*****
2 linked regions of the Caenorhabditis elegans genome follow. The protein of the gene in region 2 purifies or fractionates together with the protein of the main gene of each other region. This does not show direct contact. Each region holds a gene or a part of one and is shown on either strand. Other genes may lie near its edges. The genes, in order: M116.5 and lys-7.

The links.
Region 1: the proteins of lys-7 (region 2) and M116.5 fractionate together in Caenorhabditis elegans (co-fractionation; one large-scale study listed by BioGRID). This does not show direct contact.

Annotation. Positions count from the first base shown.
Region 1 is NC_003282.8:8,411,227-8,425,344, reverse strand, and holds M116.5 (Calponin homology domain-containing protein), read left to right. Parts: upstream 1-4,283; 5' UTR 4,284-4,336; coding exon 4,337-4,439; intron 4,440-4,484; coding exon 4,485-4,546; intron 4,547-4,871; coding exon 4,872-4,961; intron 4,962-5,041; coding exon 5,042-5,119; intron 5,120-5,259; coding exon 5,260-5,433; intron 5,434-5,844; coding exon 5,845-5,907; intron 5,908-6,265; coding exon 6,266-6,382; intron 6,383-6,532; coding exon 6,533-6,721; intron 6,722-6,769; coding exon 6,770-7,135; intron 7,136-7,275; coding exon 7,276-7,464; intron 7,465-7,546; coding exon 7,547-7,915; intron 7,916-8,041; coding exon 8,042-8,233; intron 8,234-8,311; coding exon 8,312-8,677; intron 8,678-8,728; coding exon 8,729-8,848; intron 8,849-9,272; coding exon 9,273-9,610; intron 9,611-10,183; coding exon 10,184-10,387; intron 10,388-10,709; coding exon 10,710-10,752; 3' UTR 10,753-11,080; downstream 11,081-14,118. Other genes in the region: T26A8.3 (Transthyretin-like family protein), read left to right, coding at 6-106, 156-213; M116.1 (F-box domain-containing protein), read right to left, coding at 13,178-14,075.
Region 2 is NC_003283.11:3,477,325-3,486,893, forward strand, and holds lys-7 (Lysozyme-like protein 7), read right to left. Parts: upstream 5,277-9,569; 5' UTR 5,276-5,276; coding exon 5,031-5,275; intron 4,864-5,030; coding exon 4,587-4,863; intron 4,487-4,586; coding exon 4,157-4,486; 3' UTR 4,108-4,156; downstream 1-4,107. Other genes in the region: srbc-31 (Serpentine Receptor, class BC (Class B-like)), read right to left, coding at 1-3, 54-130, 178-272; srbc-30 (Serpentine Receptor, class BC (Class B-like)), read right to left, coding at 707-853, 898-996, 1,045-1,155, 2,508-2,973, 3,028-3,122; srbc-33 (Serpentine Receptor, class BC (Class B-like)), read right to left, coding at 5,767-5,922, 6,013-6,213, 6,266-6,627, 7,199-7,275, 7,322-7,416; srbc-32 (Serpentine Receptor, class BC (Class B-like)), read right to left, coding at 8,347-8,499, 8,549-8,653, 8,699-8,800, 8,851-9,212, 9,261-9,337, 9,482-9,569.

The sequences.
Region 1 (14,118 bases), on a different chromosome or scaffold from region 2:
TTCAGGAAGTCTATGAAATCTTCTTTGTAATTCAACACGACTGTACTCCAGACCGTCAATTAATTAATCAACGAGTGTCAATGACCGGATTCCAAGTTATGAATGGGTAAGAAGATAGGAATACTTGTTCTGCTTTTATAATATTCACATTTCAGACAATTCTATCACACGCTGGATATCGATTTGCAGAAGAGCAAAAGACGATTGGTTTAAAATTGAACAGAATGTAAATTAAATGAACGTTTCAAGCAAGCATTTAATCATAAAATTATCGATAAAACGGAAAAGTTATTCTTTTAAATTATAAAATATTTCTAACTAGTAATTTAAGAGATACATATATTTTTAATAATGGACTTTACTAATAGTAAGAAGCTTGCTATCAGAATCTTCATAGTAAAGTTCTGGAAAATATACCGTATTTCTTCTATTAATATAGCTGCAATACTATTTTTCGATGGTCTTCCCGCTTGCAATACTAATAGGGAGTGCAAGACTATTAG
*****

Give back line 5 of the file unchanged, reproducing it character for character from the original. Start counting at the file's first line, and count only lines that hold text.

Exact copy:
Region 1 is NC_003282.8:8,411,227-8,425,344, reverse strand, and holds M116.5 (Calponin homology domain-containing protein), read left to right. Parts: upstream 1-4,283; 5' UTR 4,284-4,336; coding exon 4,337-4,439; intron 4,440-4,484; coding exon 4,485-4,546; intron 4,547-4,871; coding exon 4,872-4,961; intron 4,962-5,041; coding exon 5,042-5,119; intron 5,120-5,259; coding exon 5,260-5,433; intron 5,434-5,844; coding exon 5,845-5,907; intron 5,908-6,265; coding exon 6,266-6,382; intron 6,383-6,532; coding exon 6,533-6,721; intron 6,722-6,769; coding exon 6,770-7,135; intron 7,136-7,275; coding exon 7,276-7,464; intron 7,465-7,546; coding exon 7,547-7,915; intron 7,916-8,041; coding exon 8,042-8,233; intron 8,234-8,311; coding exon 8,312-8,677; intron 8,678-8,728; coding exon 8,729-8,848; intron 8,849-9,272; coding exon 9,273-9,610; intron 9,611-10,183; coding exon 10,184-10,387; intron 10,388-10,709; coding exon 10,710-10,752; 3' UTR 10,753-11,080; downstream 11,081-14,118. Other genes in the region: T26A8.3 (Transthyretin-like family protein), read left to right, coding at 6-106, 156-213; M116.1 (F-box domain-containing protein), read right to left, coding at 13,178-14,075.